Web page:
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Unfair treatment by creditors…..your rights

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Being in debt can place significant stress on a debtor's personal relationships, professional life and even their health. However, the situation can be exacerbated if the debtor feels they are being unfairly treated by the people they owe money to.

Under UK Law, creditors have a right to contact you in order to recover unpaid debts. The permitted methods of contact include email, letters, phone calls or even visiting your home. However, the law also requires that they act within a certain code of conduct and adhere to particular protocols when pursuing that debt. If they deviate from what is considered to be reasonable, you may find that you are able to launch an official complaint.

The Financial Conduct Authority

It pays to be aware that any company that offers consumer credit services must be registered with the Financial Conduct Authority (FCA). The FCA is the body authorised to grant interim permission', allowing, among other things, those companies to implement debt-recovery procedures. However, the FCA has also set out clear guidelines detailing a code of practice that their members are required to abide by. Among those rules, members are expected to:

¥ Treat debtors fairly
¥ Clearly state their intentions and actions
¥ Give the debtor a reasonable amount of time in which to repay the debt.

What Constitutes Unfair Treatment?

Reputable firms and debt-recovery agencies will always abide by the codes of conduct set out by the FCA. However, there are less scrupulous companies out there, who may not adhere to these protocols. In cases such as these, it's worth remembering that certain behaviours, practices and types of conduct have been declared illegal. These are defined as harassment or unfair behaviour and include:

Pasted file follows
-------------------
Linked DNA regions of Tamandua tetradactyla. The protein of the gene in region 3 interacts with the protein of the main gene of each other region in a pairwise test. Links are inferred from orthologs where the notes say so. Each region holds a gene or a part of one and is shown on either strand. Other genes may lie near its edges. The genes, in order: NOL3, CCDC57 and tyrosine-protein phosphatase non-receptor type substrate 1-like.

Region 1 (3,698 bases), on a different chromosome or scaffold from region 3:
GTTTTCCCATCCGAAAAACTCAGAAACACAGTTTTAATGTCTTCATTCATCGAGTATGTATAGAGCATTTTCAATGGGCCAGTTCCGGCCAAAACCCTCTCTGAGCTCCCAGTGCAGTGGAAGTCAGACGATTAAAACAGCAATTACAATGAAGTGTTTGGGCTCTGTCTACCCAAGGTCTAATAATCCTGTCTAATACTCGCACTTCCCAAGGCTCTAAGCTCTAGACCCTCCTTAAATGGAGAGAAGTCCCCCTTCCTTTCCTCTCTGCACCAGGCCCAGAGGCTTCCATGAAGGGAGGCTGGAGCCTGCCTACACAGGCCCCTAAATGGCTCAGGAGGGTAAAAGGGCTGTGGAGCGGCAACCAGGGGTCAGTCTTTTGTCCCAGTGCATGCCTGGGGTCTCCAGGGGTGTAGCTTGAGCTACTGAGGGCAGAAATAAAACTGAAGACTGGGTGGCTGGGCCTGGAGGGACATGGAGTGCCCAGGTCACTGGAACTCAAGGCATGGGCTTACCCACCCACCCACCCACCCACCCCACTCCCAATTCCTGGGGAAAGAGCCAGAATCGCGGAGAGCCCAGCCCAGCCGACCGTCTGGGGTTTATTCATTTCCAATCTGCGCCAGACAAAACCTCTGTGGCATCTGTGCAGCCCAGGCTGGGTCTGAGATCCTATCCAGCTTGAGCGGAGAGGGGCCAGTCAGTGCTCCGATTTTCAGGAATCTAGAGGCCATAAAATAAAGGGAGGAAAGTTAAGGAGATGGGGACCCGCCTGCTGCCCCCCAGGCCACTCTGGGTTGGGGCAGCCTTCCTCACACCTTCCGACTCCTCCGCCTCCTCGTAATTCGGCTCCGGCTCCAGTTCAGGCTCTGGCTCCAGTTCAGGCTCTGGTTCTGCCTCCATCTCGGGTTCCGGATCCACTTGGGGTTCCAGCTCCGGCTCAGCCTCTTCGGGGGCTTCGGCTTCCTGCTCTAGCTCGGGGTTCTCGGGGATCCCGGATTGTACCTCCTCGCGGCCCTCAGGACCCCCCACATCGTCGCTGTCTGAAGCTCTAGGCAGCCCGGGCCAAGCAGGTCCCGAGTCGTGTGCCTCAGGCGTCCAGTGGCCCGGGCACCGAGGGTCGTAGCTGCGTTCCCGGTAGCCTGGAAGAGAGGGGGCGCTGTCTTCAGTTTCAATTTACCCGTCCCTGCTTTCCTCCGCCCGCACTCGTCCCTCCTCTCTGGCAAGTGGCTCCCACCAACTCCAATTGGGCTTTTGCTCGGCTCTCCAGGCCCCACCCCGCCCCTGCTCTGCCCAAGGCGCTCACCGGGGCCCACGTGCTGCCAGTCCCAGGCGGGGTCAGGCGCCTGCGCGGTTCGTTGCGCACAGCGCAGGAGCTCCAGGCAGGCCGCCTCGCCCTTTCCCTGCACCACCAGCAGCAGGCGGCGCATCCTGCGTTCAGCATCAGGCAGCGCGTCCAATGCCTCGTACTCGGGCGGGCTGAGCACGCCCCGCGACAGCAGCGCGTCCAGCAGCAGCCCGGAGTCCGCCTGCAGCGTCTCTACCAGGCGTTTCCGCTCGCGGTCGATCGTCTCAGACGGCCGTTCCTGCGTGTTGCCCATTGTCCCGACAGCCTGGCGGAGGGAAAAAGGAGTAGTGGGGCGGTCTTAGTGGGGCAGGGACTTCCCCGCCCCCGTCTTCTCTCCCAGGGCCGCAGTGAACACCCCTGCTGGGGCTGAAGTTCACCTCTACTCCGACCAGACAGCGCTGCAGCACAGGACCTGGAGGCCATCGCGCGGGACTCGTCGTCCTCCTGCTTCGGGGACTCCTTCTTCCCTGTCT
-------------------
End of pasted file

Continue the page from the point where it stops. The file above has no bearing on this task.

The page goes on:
¥ Sending communications that falsely appear to be from a court
¥ Making contact at unreasonable times of day or night and with unreasonable frequency
¥ Refusing to give statements of balance concerning the debt
¥ Falsely claiming to have legal powers
¥ Talking about your debt with members of your family or your employer
¥ Using legal or technical jargon that confuses you
¥ Encouraging you to repay your debt by borrowing more money

Are you Dealing with who you think you're Dealing with?

In the event that you feel you are being harassed, it's important to know exactly who you're dealing with. Creditors often pass debts on to outsourced companies. If they do this, they can no longer pursue you for that money; it is now the responsibility of the delegated debt recovery agent. However, creditors must inform you of their decision to pass on that debt, in writing, before the event.

How to Launch a Complaint

What are your rights in a situation where you believe you are being treated unfairly by a creditor? As with any legal situation, evidence is crucial to demonstrating that harassment and being able to support your case. In the first instance, you should make a record of any letters or communications you have received from the creditor. It's also worth noting the dates, times and number of visits or phone calls you have received. If possible, you should document who you spoke to and the content of the conversation.

The next step is to write to the creditor, via letter or email, and ask them to cease the harassment. You can explain how you'd like communication to continue and remind them that their current protocols are in breach of the guidelines set down by the FCA and could result in legal action. Keep copies of all communications you send.

If the creditor fails to acknowledge your requests or simply does not abide by them, you may wish to complain to a professional body, such as the FCA or any trade associations the creditor belongs to. In this instance, it's a good idea to seek the services of a professional solicitor, who will be able to identify if your case is worth pursuing and, if it is, which avenues are the best to take.

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